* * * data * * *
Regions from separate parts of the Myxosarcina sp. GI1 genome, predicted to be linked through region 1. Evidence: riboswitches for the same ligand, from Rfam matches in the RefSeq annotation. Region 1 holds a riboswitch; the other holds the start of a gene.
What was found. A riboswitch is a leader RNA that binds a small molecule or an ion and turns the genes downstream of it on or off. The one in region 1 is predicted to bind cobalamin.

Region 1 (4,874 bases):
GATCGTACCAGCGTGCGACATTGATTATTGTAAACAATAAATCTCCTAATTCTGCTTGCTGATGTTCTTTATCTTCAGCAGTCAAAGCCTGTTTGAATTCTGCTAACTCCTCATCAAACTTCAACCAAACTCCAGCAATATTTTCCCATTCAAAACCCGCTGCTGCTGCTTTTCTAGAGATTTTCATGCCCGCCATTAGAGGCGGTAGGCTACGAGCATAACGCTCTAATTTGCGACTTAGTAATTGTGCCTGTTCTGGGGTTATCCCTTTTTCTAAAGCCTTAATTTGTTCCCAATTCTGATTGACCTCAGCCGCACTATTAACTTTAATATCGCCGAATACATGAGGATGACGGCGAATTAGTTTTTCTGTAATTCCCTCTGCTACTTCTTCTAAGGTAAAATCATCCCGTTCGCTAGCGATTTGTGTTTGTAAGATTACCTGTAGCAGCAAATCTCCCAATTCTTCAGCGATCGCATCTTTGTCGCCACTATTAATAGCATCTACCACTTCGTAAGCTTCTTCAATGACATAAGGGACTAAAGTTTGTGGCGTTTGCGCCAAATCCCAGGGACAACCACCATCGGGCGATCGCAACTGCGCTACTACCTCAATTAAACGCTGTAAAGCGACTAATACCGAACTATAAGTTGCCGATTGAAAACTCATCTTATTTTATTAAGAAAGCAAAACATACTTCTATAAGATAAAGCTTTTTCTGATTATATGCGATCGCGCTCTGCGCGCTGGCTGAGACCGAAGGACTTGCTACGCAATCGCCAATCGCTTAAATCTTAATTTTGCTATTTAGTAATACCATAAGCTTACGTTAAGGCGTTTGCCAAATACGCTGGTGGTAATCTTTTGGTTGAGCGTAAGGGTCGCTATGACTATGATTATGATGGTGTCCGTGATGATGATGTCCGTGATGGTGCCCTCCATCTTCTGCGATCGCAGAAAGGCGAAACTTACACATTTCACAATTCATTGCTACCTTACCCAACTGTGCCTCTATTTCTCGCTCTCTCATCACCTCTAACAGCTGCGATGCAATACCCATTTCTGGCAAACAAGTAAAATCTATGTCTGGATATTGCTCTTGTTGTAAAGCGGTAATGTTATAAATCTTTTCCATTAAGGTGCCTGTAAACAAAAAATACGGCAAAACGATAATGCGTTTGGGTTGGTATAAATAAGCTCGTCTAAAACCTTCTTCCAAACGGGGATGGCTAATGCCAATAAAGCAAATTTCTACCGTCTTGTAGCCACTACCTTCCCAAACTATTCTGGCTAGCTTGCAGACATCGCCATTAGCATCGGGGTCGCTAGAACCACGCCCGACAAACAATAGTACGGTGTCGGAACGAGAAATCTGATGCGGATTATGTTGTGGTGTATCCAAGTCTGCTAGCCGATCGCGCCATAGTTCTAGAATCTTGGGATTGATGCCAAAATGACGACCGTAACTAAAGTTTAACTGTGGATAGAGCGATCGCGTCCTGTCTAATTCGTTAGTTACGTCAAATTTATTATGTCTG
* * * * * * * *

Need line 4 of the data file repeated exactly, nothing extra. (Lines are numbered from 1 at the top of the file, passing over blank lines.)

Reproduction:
GATCGTACCAGCGTGCGACATTGATTATTGTAAACAATAAATCTCCTAATTCTGCTTGCTGATGTTCTTTATCTTCAGCAGTCAAAGCCTGTTTGAATTCTGCTAACTCCTCATCAAACTTCAACCAAACTCCAGCAATATTTTCCCATTCAAAACCCGCTGCTGCTGCTTTTCTAGAGATTTTCATGCCCGCCATTAGAGGCGGTAGGCTACGAGCATAACGCTCTAATTTGCGACTTAGTAATTGTGCCTGTTCTGGGGTTATCCCTTTTTCTAAAGCCTTAATTTGTTCCCAATTCTGATTGACCTCAGCCGCACTATTAACTTTAATATCGCCGAATACATGAGGATGACGGCGAATTAGTTTTTCTGTAATTCCCTCTGCTACTTCTTCTAAGGTAAAATCATCCCGTTCGCTAGCGATTTGTGTTTGTAAGATTACCTGTAGCAGCAAATCTCCCAATTCTTCAGCGATCGCATCTTTGTCGCCACTATTAATAGCATCTACCACTTCGTAAGCTTCTTCAATGACATAAGGGACTAAAGTTTGTGGCGTTTGCGCCAAATCCCAGGGACAACCACCATCGGGCGATCGCAACTGCGCTACTACCTCAATTAAACGCTGTAAAGCGACTAATACCGAACTATAAGTTGCCGATTGAAAACTCATCTTATTTTATTAAGAAAGCAAAACATACTTCTATAAGATAAAGCTTTTTCTGATTATATGCGATCGCGCTCTGCGCGCTGGCTGAGACCGAAGGACTTGCTACGCAATCGCCAATCGCTTAAATCTTAATTTTGCTATTTAGTAATACCATAAGCTTACGTTAAGGCGTTTGCCAAATACGCTGGTGGTAATCTTTTGGTTGAGCGTAAGGGTCGCTATGACTATGATTATGATGGTGTCCGTGATGATGATGTCCGTGATGGTGCCCTCCATCTTCTGCGATCGCAGAAAGGCGAAACTTACACATTTCACAATTCATTGCTACCTTACCCAACTGTGCCTCTATTTCTCGCTCTCTCATCACCTCTAACAGCTGCGATGCAATACCCATTTCTGGCAAACAAGTAAAATCTATGTCTGGATATTGCTCTTGTTGTAAAGCGGTAATGTTATAAATCTTTTCCATTAAGGTGCCTGTAAACAAAAAATACGGCAAAACGATAATGCGTTTGGGTTGGTATAAATAAGCTCGTCTAAAACCTTCTTCCAAACGGGGATGGCTAATGCCAATAAAGCAAATTTCTACCGTCTTGTAGCCACTACCTTCCCAAACTATTCTGGCTAGCTTGCAGACATCGCCATTAGCATCGGGGTCGCTAGAACCACGCCCGACAAACAATAGTACGGTGTCGGAACGAGAAATCTGATGCGGATTATGTTGTGGTGTATCCAAGTCTGCTAGCCGATCGCGCCATAGTTCTAGAATCTTGGGATTGATGCCAAAATGACGACCGTAACTAAAGTTTAACTGTGGATAGAGCGATCGCGTCCTGTCTAATTCGTTAGTTACGTCAAATTTATTATGTCTG